Thousands of North Dakota oil wells could remain shut down for an additional year following a decision reached this week by the North Dakota Industrial Commission.
The Associated Press reports that the commission agreed to extend the time in which wells can remain idle from 12 months to 24 months.
Previously, producers were required to either resume production or plug idle wells after one year. Many, however, remain offline due to crude oil prices that plummeted to half their value between July 2014 and January 2015.
Prices are currently hovering at less than one-third of their mid-2014 value.
North Dakota Petroleum Council President Ron Ness told the AP that the extension would give companies time to wait for better prices and said that they "don't want to walk away" from those wells.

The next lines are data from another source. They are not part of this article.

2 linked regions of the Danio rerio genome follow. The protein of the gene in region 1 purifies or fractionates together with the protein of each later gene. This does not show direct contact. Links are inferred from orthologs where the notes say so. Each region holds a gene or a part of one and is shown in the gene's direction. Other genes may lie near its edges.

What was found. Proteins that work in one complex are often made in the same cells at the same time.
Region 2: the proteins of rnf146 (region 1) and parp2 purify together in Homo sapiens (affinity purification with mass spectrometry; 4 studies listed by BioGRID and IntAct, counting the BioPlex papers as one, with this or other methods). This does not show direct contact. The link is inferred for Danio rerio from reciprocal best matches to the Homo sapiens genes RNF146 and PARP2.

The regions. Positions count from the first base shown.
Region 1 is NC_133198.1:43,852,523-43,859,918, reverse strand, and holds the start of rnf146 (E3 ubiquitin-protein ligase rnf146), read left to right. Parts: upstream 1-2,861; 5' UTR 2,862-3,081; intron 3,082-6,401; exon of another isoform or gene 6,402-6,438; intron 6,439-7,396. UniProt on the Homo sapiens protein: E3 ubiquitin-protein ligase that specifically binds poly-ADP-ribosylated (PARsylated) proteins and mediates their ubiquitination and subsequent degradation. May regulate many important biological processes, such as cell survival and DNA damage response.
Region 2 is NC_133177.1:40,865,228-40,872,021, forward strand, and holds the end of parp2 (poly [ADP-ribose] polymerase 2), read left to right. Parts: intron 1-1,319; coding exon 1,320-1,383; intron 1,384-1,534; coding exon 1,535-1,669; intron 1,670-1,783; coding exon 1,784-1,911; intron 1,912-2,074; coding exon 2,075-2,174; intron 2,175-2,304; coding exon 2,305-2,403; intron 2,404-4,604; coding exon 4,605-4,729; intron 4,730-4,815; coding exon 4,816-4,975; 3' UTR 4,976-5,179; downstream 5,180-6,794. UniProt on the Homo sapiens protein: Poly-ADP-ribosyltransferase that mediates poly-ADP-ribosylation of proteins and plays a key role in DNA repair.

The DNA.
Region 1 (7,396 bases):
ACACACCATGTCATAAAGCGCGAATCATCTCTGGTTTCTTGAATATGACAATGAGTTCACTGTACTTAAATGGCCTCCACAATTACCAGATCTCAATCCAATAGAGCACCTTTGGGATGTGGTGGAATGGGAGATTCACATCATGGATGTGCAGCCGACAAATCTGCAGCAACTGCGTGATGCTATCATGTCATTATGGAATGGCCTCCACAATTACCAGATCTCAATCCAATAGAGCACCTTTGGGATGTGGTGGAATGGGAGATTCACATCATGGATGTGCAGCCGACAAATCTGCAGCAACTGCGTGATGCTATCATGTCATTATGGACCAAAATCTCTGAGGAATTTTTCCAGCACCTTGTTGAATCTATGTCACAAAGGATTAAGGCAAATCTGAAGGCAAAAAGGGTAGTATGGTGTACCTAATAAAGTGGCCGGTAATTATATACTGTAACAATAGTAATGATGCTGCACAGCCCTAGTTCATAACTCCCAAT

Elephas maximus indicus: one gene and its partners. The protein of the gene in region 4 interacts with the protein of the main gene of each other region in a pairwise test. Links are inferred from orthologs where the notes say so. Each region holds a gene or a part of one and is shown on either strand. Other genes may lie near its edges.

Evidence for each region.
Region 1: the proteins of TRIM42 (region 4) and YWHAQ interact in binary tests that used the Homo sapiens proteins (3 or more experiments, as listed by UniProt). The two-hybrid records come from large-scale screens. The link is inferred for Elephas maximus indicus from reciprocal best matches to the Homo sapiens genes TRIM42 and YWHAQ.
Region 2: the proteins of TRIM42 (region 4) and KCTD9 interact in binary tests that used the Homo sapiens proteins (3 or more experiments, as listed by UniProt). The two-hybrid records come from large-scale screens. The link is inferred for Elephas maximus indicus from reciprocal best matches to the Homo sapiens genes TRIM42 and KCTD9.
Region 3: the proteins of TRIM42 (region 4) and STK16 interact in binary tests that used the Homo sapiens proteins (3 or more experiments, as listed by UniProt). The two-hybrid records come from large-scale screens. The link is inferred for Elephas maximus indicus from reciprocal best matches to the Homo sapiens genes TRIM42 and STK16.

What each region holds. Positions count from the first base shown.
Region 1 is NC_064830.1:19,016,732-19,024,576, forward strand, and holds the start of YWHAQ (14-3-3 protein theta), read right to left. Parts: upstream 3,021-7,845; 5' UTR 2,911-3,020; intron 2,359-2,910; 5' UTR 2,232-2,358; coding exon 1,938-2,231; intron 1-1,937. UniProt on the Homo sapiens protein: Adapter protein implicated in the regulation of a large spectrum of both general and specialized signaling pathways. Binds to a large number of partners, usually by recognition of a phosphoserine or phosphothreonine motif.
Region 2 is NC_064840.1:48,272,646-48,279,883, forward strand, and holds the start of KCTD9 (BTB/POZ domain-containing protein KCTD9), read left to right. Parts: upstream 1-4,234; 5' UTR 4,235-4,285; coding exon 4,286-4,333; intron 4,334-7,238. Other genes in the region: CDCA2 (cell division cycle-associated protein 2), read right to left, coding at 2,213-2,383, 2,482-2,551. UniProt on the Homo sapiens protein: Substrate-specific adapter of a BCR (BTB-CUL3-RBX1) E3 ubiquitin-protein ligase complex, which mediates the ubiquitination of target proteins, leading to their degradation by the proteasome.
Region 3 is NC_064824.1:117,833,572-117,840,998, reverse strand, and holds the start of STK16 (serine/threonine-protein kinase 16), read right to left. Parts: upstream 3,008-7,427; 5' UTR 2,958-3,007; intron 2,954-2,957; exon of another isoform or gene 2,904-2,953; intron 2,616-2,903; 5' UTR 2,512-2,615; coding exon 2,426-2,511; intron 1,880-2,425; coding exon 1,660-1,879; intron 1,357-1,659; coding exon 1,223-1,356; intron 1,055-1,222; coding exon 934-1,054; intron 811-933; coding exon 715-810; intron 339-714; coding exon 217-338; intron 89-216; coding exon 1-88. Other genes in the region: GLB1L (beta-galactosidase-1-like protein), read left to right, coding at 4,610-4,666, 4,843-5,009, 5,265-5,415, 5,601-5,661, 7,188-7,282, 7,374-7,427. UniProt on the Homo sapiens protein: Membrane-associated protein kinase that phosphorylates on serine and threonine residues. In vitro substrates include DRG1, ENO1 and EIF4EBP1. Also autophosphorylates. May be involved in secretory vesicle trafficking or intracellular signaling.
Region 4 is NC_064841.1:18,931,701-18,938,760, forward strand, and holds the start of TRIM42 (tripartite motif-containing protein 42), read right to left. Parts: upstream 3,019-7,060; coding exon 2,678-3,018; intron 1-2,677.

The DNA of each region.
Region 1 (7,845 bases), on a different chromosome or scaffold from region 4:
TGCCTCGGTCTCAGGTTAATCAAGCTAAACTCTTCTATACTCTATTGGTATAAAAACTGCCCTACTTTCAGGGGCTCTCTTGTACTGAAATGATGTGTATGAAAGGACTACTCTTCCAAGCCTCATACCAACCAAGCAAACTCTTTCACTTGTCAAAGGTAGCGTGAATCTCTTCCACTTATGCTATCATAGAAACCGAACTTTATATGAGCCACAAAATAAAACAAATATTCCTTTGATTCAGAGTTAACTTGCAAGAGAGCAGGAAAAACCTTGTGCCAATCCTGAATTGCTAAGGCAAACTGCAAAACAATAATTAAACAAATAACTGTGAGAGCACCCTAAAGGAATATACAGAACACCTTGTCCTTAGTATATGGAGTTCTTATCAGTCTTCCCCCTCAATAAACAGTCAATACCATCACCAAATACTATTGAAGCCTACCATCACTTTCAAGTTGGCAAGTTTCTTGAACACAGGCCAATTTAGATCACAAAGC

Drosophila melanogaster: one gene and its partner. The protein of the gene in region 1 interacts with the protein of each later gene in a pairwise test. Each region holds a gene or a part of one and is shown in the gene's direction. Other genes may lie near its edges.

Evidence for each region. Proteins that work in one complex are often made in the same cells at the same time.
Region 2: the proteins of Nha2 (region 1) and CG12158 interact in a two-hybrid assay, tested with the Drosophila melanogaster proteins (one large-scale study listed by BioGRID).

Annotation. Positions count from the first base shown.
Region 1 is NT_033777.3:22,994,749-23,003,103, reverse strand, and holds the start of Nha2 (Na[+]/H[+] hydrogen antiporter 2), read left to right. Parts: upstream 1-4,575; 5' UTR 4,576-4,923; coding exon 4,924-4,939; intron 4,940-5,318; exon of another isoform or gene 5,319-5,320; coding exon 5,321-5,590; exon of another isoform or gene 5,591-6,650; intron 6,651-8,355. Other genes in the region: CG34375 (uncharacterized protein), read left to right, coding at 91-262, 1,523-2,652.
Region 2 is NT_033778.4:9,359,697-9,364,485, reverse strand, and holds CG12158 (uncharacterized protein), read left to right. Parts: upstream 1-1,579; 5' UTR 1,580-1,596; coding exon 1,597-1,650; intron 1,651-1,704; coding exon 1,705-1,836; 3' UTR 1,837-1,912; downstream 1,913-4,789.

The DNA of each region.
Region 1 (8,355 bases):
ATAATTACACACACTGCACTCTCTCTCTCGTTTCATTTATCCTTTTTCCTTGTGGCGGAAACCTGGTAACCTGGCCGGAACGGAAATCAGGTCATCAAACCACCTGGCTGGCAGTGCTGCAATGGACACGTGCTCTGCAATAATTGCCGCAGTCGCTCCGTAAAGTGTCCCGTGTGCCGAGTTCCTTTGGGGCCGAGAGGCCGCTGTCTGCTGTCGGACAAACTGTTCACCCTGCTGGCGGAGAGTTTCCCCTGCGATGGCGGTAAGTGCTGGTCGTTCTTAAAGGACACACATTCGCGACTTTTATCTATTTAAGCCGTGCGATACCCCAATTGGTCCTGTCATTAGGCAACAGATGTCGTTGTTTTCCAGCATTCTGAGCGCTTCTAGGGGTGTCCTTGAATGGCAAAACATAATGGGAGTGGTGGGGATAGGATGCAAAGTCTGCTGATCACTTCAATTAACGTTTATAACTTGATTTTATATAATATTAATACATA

The decision applies to the state's approximately 3,100 "stripper" wells that often produce only several barrels of oil per day. Currently, about 1,180 are idle.
The commission -- which is comprised of the state's Republican governor, attorney general and agriculture commissioner -- previously authorized companies to wait up to two years to between drilling a well and beginning to extract oil.